18 August 2009

Last month webometrics, which ranks world universities based on global performance and web visibility, was published. The ranking has been published twice each year since 2004 and covers over 17,000 higher educational institutions worldwide.

The ranking, which measures visibility of HE institution, has as one of its main objectives the motivation of institutions and scholars to have a web presence that accurately reflects their activities, especially those related to the processes of generating and communicating scientific knowledge.

The methodology used by webometrics for arriving at a web impact factor (WIF), and hence a rank, include

  • link analysis (i.e. the number of external in-links)
  • the number of pages of a website
  • the number of documents from rich files in a web domain
  • the number of publications collected through Google Scholar database.

Not too surprisingly, MIT came first in the world ranking and this has been directly linked to its huge OpencourseWare programme. UK universities that featured in the top 100 include Cambridge, Oxford, The Open University, Nottingham and Leeds, all of which have vibrant open educational resource (OER) programmes. The same reason, i.e. open access initiative, is reported to account for the improved performance in the league table of other European universities in Norway, Spain and Portugal.

Whilst the methodology for generating data for ranking the Universities can be queried, the fact cannot be ignored that institutional open access policy initiatives, aimed at promoting and increasing the volume and quality of electronic publications of an institution, is an important factor in web visibility and hence contributes to the perceived quality of education and academic prestige of that institution.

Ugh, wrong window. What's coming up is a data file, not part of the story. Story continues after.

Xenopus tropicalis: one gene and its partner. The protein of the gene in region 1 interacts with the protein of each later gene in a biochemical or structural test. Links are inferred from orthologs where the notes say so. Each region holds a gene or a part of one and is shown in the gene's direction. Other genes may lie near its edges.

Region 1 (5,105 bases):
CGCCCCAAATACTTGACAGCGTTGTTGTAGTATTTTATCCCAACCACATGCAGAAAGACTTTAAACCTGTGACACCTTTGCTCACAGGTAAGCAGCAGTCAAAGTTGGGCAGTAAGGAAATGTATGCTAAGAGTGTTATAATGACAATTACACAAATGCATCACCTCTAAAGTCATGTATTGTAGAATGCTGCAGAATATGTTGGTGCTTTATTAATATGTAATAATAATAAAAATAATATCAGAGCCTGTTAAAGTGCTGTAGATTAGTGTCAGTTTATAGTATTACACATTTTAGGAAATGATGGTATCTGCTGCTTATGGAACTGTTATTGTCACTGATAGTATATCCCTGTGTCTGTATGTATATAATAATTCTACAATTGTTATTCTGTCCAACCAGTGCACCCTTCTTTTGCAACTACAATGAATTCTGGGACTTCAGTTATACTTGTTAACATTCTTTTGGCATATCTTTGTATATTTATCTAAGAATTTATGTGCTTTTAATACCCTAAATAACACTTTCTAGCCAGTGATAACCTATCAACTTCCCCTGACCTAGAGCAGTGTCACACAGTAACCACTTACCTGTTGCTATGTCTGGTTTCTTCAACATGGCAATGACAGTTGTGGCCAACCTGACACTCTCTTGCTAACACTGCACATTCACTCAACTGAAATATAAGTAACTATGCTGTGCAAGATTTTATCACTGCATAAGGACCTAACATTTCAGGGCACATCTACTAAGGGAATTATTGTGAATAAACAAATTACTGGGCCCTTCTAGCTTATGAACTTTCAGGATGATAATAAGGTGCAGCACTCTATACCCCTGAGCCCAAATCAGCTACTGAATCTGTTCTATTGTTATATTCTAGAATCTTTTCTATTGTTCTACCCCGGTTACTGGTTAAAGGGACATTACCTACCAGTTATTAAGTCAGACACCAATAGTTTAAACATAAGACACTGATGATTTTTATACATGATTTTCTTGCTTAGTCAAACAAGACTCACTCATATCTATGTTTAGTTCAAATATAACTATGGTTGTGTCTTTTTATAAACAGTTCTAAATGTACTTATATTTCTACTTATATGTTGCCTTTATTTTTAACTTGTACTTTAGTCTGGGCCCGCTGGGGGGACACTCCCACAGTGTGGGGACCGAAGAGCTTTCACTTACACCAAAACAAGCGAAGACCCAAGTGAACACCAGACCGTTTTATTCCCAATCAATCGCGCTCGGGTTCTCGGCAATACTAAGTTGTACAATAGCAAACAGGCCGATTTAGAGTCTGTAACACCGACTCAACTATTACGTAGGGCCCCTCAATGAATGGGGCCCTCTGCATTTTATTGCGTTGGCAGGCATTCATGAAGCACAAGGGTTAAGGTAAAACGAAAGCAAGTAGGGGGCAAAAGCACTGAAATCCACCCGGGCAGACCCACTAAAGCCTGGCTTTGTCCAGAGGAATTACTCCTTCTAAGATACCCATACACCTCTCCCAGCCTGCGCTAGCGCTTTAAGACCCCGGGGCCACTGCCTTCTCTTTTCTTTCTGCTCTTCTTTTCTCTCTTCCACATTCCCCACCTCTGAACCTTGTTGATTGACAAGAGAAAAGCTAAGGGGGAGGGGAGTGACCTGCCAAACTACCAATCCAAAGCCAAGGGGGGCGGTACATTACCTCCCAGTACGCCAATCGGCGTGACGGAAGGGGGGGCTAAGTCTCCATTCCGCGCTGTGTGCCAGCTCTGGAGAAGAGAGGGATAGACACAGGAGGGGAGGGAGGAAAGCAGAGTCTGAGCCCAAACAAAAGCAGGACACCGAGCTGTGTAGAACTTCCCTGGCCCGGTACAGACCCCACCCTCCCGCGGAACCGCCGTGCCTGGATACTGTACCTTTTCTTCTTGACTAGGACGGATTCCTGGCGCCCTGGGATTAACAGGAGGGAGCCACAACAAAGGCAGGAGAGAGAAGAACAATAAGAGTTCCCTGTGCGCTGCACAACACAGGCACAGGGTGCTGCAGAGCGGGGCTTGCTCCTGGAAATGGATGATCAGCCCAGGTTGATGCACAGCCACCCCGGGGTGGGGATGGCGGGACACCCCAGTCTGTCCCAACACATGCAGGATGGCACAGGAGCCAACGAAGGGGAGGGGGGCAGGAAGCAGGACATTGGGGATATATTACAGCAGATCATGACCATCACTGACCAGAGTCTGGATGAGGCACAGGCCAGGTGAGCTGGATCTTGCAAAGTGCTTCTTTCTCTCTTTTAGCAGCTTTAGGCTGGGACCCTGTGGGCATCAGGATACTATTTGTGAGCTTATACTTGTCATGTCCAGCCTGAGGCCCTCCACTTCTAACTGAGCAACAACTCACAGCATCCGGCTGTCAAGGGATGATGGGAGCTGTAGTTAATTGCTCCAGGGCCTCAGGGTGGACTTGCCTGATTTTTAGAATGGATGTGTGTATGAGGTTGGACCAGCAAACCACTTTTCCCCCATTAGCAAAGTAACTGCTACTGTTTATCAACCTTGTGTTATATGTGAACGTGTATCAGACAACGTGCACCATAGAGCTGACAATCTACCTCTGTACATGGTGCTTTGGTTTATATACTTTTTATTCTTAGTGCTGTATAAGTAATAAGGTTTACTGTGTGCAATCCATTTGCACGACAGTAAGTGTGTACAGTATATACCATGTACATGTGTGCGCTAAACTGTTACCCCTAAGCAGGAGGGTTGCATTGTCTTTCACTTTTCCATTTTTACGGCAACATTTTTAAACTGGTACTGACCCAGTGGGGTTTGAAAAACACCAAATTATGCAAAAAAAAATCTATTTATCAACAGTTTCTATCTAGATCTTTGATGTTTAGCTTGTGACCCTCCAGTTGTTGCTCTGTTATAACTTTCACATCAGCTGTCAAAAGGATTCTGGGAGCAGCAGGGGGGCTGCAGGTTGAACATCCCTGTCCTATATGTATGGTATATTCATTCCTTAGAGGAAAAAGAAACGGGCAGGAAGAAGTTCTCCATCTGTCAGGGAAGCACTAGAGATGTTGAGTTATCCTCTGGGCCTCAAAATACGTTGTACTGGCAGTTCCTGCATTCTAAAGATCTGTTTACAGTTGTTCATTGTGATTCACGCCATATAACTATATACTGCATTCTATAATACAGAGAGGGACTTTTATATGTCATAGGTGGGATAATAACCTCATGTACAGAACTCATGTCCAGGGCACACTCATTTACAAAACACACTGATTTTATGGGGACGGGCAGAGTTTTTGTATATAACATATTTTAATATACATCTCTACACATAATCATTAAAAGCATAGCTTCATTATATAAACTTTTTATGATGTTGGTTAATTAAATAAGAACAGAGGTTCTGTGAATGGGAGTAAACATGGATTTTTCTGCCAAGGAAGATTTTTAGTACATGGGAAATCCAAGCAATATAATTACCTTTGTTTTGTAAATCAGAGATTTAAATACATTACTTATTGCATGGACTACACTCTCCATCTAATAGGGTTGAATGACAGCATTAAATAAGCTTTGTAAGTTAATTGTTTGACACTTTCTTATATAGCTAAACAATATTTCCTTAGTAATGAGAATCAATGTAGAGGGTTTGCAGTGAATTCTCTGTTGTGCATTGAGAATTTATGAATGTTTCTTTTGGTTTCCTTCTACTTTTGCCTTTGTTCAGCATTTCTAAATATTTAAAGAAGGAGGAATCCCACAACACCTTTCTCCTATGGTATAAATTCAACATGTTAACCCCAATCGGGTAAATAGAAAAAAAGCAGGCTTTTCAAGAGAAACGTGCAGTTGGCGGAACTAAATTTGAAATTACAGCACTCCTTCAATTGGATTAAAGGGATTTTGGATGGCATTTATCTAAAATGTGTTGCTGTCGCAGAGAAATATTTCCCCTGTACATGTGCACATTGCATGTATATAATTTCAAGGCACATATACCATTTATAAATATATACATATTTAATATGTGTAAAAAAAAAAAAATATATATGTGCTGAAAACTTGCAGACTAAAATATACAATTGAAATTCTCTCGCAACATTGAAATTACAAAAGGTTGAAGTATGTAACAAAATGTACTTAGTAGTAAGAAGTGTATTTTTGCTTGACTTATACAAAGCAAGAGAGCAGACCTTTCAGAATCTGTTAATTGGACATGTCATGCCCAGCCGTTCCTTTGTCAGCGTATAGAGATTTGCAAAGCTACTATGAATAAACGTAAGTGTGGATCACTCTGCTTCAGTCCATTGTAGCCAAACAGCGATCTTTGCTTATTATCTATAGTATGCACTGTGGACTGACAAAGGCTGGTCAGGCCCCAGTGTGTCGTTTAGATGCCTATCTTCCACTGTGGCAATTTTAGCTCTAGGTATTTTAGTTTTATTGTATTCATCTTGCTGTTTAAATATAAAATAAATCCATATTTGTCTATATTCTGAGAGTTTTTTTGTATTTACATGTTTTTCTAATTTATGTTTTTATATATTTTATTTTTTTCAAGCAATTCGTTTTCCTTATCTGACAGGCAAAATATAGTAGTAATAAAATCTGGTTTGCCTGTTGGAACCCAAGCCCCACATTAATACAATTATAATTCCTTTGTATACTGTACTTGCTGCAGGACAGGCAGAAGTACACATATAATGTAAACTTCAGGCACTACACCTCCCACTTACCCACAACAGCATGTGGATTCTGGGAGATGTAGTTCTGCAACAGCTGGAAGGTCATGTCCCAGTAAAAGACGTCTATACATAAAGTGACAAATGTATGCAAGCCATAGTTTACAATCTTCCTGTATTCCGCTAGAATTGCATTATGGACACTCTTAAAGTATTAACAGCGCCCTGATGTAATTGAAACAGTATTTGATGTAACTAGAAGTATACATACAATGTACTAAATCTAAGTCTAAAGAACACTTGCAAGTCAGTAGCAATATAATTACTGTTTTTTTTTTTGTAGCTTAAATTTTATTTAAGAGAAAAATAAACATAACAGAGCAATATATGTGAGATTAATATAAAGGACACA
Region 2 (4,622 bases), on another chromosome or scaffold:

We are encouraged by such news to press on with OTTER. Hopefully, the University of Leicester, which currently is ranked 383, will improve its rating in future webometrics.

Samuel Nikoi

OER Evaluator

OERs save time for learning designers

17 August 2009

This morning I spoke at the National Association of Distance Education and Open Learning in South Africa (NADEOSA) annual conference. In my presentation, I looked at the landscape for open and distance learning in the 21st century, with a particular focus on the issues for developing countries in terms of resources, connectivity, etc. (As if to drive home the point, the Skype connection between Leicester and Pretoria kept dropping!)

One of the ‘threads’ in the tapestry I described was Open Educational Resources, which I believe can enable educators to produce high quality teaching materials both cost-effectively and within reasonable time frames. The audience picked up on this point in the Q&A session:  the importance of critically reviewing OERs before using them was noted, and some concern was expressed about the time involved in finding suitable OERs and modifying them for the context in which you teach.

Tony Mays from SAIDE/UNISA then made a great point: he described two studies that had been carried out in different parts of Africa. These studies found that, whereas designing learning materials from scratch took an average of 100 hours per notional learning hour, sourcing and modifying OERs took only 40-60 hours. Still time-consuming, but a significant saving.

Does anyone know of other studies to this effect?

Gabi Witthaus

Student Engagement

30 July 2009

Now that we have Sahm’s final, super duper CORRE workflow template to put our learning materials through, our discussions during the past few days have taken a step back from the intricacies of the materials themselves, and centred more on our current status in terms of gathering materials, and, for those that we have, what stage they are at in the workflow.